Crouton is a recipe library. You can directly import recipes you find online. Scale them up to serve a party or pare down to cook for yourself, and all the units will be automatically converted.

In Vision Pro, the multiple timer feature takes a leap forward into the real world. You can create timers for different steps (baking in the oven, boiling noodles, etc.) and move them to different parts of the kitchen to keep track of them. See how much time is left on your simmering sauce  by glancing at the clock floating above it.

Delta, for kicking back with some classics


Delta by Riley Testut is the best way to play classic video games on your iPhone. It’s not on the App Store — it’s on AltStore, Testut’s open-source alternative. We made a guide for how to set it up with the help of a Mac or PC.

Running in the Museum room, a thematically resonant choice, you can see Super Mario 64, Super Mario Bros. and Super Mario World ‘mounted’ on the walls. That’s a museum I’d pay a visit to.

Vision Pro is compatible with Xbox, Nintendo Switch, Sony PlayStation and other made-for-iPhone game controllers. Riley says that in his testing, a Switch Pro controller worked flawlessly. Future versions will “let you change which game you’re controlling just by looking,” and automatically pause your other open games, he said to Cult of Mac on Mastodon.

As fun as that looks, whether you’ll be able to run Delta on your Vision Pro is an open question. Apple cracked down on the Mail plugin system that’s a key part of the installation process with macOS Sonoma. While the next version of Delta has been approved for a private TestFlight, it’s not guaranteed to make it through app review, the last part of the process to publishing an app on the App Store.

Tasks, for getting things done on your spatial computer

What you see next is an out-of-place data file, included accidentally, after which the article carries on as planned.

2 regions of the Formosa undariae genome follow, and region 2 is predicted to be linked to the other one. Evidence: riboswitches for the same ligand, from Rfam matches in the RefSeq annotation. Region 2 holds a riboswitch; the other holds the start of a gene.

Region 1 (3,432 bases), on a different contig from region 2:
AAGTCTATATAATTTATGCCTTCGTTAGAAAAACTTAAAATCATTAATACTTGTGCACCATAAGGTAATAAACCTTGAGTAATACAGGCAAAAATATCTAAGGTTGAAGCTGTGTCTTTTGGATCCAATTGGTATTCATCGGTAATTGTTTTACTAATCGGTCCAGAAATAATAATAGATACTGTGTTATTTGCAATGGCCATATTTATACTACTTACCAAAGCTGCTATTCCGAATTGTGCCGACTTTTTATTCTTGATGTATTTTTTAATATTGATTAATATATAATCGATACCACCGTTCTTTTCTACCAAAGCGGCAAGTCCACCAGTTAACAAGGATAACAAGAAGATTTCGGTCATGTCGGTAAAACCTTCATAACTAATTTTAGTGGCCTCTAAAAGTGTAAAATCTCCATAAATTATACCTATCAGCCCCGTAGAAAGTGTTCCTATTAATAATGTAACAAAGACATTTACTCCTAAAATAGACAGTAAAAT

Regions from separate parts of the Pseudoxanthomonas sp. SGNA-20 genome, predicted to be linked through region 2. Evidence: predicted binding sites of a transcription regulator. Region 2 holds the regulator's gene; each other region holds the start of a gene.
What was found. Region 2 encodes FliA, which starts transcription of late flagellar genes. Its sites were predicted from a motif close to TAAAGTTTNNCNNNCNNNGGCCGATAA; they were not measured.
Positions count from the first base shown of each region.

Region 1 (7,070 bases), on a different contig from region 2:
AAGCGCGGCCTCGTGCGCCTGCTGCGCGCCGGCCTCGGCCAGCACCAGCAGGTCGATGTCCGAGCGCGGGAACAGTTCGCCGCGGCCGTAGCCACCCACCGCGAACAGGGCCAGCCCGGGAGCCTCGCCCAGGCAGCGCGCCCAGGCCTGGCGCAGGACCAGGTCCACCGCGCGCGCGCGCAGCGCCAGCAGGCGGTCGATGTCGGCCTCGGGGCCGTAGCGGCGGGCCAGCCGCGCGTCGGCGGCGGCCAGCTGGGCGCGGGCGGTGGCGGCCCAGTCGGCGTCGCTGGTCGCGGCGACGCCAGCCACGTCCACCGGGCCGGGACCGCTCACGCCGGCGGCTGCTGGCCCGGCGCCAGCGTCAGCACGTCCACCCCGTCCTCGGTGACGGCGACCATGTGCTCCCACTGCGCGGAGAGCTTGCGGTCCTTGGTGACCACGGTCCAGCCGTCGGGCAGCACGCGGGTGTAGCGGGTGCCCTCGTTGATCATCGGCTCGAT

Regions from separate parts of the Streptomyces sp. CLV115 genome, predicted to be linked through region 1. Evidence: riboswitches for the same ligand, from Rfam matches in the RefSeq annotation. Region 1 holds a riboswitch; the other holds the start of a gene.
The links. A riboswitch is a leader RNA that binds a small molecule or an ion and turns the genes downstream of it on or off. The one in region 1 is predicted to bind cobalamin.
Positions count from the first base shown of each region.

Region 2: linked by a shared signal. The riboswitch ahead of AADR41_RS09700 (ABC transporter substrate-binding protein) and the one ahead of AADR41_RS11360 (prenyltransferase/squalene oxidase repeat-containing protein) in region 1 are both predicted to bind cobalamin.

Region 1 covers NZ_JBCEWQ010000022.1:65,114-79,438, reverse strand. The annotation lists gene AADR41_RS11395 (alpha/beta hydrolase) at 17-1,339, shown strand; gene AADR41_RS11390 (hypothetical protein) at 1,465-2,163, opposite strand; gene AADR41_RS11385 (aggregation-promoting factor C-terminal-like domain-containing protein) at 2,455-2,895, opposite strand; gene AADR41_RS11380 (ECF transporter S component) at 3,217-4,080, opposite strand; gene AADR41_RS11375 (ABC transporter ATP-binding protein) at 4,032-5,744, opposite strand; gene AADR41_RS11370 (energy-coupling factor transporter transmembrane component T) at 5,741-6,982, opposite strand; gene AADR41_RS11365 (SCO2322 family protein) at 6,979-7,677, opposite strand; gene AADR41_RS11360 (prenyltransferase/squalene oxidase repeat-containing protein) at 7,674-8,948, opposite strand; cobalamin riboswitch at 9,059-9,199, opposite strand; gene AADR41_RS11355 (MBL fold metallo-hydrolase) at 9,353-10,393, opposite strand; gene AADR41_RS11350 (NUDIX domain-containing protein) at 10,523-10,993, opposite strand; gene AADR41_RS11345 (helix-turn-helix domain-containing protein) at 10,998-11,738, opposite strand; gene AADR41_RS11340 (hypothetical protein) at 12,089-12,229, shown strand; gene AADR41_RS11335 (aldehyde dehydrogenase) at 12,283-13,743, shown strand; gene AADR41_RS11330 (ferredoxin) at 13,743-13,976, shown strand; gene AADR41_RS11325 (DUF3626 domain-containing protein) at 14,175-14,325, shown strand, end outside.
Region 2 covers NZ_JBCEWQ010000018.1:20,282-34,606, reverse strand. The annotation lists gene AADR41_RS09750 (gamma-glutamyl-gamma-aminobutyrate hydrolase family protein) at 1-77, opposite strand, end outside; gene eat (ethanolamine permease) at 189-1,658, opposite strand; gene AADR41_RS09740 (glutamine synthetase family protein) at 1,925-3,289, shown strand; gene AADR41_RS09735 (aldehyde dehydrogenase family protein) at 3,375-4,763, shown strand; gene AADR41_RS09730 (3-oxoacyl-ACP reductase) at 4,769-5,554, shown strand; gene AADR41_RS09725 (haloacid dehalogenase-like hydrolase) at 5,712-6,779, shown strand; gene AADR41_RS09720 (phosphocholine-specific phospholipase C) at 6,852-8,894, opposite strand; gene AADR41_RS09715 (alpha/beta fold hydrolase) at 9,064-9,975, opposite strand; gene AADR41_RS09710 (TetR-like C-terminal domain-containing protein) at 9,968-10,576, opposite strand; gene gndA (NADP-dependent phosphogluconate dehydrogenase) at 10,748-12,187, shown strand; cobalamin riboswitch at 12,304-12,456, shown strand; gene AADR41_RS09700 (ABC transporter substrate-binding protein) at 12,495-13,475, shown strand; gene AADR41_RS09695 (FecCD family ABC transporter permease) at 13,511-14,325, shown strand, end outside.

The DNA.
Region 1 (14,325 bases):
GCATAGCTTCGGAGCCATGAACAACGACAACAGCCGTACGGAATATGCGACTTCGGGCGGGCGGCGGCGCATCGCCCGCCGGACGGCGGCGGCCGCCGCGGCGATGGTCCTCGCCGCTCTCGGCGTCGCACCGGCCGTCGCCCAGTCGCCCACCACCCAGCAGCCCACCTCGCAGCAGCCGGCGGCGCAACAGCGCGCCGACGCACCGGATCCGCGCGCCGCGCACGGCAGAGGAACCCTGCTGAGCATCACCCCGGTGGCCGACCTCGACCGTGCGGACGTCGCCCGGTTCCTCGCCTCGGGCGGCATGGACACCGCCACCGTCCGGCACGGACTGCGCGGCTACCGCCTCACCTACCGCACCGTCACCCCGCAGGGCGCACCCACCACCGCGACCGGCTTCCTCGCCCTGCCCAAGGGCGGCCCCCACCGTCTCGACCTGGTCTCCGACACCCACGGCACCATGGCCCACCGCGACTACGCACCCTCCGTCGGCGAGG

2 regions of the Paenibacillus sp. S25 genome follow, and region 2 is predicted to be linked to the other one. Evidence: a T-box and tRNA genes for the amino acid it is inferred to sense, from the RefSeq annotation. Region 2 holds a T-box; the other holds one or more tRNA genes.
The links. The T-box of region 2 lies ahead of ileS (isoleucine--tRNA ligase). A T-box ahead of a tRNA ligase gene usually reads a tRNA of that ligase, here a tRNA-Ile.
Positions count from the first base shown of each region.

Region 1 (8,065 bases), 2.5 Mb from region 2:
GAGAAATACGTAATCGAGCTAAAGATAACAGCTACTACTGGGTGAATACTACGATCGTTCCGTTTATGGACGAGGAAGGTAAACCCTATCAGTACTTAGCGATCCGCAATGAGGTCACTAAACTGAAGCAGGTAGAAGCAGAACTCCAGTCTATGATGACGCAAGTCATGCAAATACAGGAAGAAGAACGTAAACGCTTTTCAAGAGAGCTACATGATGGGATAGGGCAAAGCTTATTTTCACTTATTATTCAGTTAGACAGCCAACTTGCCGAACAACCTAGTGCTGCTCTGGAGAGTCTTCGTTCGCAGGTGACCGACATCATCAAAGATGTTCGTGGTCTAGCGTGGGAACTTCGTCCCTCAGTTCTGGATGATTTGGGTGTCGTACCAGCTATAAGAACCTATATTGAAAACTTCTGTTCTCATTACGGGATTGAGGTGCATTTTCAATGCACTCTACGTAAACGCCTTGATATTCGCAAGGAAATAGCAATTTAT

Tasks is the project manager and to-do list for when Apple’s Reminders app isn’t powerful enough. You mark a task as in progress, under review, or any custom state — not just a binary done/not-done. You can sort tasks in smart lists, tag them, organize them, give them subtasks, put them on a kanban board, it goes on.

This is a great example of how even a complex, dense user interface with a lot of custom elements can translate flawlessly to Vision Pro. It was up and running “within a few minutes,” which is truly remarkable for a brand-new software platform — especially for an app with so much custom UI.

Facades, and other Apple Retail history nerdery


Facades is an app by Michael Steeber, a blogger and developer who specializes in Apple retail history. Facades is like a travel encyclopedia for Apple Stores. You can see which stores have different features like Boardrooms, Green Walls, Plazas — and what those are.

Facades translates very naturally to Vision Pro, as you can see above. But I think what everyone wants to know is whether Steeber’s other passion project, Apple Store Time Machine, is in the works.

Much more to come

A lot of development happens behind closed doors — this is what I could find posted publicly on Mastodon. If it really is so easy to port an app to Vision Pro, it sounds like you have a lot to look forward to on day one… if you can afford one!